Your horse is part of your family, and you want to provide the best care possible. Horses need special care with seasonal changes, and you might need some tips to help you through the difficult times. At EquiVet Care, we are familiar with seasonal situations you may encounter.
Virtual Visits Are an Option
Your horse needs you to take charge when seasons are changing and the weather is unpredictable. Harsh winters can make it difficult for travel for you and your vet. Virtual visits come in handy during those times. EquiVet Care provides the same quality of care for your animal, whether the visit is in-person or virtual.
Get Your Horse Up and Moving Around
Your horse likely feels the same way you do when it’s too cold for you to want to go outside. You need to take the initiative and gently encourage your animal to move, regardless of the weather. Your movements might be slowed down tremendously in extreme cold, but movement of any kind is important. Moving around while it’s still winter will help keep your horse from getting colic. Move slowly if that’s all the two of you can muster up. The main thing is to keep blood flowing and muscles from tightening up and stick to a routine in preparation for the spring thaw.
Keep the Warm Water Coming
Frozen water can be melted, but your horse needs to be watered at least once daily with warm water. Your horse will drink more if you keep the water at a comfortable temperature. This is another way to keep colic at bay. Tanks are available and are necessary if your horse is kept outside.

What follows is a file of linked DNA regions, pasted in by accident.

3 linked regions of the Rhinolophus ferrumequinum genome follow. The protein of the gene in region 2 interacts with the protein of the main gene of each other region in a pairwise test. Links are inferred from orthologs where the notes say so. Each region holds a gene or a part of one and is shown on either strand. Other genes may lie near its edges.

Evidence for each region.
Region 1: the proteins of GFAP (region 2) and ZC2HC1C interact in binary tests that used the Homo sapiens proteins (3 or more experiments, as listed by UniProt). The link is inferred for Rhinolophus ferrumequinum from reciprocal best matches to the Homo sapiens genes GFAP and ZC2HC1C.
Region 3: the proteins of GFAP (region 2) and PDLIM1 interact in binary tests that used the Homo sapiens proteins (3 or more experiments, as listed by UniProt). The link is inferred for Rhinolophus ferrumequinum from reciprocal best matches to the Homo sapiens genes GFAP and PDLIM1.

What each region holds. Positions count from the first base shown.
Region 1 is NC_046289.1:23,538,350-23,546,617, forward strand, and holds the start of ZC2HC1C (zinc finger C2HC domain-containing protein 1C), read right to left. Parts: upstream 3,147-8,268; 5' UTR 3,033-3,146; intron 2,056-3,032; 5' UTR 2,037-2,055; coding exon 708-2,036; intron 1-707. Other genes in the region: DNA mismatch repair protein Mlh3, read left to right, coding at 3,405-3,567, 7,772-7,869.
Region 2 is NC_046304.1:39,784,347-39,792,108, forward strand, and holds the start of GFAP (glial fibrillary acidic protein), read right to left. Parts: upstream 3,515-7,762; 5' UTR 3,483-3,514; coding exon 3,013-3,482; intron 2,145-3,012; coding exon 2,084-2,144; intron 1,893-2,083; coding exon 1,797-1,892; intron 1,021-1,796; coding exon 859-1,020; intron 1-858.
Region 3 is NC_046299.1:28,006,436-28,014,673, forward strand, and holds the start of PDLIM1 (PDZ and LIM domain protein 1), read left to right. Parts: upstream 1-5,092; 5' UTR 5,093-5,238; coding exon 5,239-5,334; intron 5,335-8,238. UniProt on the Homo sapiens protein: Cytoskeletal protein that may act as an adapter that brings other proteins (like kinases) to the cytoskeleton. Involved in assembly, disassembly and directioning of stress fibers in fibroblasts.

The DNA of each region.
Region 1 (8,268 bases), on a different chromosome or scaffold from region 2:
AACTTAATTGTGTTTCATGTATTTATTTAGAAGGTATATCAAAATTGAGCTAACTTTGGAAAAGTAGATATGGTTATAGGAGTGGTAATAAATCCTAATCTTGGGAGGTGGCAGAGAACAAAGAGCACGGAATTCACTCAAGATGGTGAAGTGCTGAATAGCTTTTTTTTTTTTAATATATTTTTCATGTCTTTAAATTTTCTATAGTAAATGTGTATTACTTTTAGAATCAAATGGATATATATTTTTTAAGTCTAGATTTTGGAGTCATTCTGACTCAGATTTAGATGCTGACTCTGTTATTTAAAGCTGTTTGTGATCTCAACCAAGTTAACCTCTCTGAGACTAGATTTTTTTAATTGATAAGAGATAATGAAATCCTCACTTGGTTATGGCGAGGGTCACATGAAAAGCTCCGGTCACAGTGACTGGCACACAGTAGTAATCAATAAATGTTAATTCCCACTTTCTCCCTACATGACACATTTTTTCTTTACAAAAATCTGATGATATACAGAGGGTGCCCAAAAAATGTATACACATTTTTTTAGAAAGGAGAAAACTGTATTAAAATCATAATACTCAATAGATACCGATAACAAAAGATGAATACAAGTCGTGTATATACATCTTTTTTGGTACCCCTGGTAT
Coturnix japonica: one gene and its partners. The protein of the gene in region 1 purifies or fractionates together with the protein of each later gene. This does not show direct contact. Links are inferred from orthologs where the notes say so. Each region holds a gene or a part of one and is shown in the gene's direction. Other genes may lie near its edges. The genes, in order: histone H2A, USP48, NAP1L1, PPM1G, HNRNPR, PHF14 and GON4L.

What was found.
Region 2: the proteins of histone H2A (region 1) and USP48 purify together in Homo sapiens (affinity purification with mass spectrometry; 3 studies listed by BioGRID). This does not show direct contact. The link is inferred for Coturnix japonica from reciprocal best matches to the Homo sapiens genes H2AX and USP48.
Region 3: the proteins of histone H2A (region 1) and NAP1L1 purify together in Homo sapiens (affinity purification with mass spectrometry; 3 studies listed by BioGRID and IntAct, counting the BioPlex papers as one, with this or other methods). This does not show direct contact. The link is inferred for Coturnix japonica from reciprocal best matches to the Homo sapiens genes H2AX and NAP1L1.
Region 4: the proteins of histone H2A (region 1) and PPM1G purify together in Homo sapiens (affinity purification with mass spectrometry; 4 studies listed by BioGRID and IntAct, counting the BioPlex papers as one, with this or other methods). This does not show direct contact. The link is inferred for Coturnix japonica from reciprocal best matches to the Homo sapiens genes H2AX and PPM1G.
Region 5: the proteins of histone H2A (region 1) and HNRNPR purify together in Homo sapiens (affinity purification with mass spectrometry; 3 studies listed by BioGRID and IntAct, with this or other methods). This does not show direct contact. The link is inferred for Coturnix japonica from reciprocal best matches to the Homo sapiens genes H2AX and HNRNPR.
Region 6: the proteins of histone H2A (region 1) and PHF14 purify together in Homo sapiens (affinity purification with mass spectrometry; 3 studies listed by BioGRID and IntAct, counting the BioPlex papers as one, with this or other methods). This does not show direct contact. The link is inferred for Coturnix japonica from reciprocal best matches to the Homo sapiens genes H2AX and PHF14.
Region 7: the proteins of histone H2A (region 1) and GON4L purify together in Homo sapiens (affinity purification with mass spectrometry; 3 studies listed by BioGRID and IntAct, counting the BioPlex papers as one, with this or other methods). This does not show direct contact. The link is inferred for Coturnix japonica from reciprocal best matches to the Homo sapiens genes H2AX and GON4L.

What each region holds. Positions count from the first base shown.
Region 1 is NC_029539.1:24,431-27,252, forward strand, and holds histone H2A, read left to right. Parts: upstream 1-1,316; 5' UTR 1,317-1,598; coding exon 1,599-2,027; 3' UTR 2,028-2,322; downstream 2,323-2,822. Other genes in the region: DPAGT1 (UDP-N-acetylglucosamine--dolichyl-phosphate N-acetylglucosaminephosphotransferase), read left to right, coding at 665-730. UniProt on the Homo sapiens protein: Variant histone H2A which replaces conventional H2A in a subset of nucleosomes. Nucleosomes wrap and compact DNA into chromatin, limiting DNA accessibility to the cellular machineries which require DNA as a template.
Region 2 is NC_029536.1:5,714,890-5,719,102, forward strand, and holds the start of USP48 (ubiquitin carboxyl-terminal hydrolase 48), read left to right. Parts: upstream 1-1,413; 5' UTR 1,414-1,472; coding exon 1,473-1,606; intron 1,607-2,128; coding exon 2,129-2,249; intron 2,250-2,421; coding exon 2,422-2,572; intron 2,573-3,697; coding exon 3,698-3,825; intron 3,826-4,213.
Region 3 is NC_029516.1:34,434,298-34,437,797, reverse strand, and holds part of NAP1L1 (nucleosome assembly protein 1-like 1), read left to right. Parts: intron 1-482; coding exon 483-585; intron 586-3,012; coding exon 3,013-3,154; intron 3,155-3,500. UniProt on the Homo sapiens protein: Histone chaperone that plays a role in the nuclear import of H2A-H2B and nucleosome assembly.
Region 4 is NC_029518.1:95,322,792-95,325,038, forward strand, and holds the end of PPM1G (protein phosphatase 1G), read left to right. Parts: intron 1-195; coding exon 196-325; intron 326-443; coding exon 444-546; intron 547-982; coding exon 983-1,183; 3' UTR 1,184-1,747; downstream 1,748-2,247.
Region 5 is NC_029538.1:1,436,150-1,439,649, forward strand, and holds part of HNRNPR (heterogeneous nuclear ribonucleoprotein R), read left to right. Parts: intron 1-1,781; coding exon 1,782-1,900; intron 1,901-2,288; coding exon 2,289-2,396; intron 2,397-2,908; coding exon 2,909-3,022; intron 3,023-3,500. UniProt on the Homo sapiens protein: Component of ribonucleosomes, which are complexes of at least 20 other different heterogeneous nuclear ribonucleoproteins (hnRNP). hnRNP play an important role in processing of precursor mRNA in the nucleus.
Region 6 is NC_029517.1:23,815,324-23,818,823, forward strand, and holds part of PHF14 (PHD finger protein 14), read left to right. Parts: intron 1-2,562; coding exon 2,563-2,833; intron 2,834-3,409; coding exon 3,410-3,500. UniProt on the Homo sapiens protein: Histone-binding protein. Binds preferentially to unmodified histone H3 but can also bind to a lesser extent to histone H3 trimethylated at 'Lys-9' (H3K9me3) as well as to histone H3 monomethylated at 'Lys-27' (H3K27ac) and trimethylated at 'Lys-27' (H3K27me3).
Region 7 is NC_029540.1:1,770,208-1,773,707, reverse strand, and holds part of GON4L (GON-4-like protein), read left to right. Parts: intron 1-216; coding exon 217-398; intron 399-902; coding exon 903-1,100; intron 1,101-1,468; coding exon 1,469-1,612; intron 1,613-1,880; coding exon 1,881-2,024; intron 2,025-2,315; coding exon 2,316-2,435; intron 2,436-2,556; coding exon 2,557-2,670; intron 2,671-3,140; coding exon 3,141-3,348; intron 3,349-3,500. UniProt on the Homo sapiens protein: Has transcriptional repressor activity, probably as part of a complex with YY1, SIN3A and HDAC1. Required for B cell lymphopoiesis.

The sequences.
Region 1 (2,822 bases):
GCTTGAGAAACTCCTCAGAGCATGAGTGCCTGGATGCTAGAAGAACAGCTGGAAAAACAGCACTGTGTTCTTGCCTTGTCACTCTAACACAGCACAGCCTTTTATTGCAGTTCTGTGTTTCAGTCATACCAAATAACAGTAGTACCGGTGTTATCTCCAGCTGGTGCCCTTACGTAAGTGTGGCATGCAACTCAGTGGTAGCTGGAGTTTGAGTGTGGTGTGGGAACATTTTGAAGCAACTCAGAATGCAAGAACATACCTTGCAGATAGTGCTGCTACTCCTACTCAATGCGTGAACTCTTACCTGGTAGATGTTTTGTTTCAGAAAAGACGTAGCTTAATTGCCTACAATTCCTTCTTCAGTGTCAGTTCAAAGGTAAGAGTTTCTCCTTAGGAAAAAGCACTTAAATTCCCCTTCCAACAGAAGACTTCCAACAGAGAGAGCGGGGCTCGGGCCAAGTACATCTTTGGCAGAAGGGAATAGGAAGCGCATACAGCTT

Lab Work and Checkup for Your Horse
Springtime can be a dangerous time for your horse when they are enjoying the newly sprouted pasture grass. Too much of a good thing can cause weight gain and elevated glucose levels, just as it does in humans. Make an appointment for an exam before the thaw, if possible, to prevent founder. Your horse may be anxiously waiting for green grass, but take it slow and alternate their diet with plenty of hay.
Springtime Means All Kinds of Ills
- Allergies: Your horse can suffer from environmental allergies just like you do. Symptoms can include hives and lung problems. You can lower the allergen level by keeping the barn clean. Damp hay will help keep the dust down.
- Cuts, bruises, and abscesses: The transition from hard icy ground to thawed and muddy pasture can cause hooves to become waterlogged and ripe for abscess and infection. Bruises and cuts can happen on hard ground or on reappearing rocks and twigs with the thaw.
- Worms: With the spring thaw comes worm and fly eggs that your horse can ingest. This would require deworming. Serious health issues like malnutrition and problems with digestion can happen if worms and other parasites are left untreated.
EquiVet Care is here for your in-person or virtual visits. Contact us for more information on keeping your horse healthy during upcoming seasonal changes.
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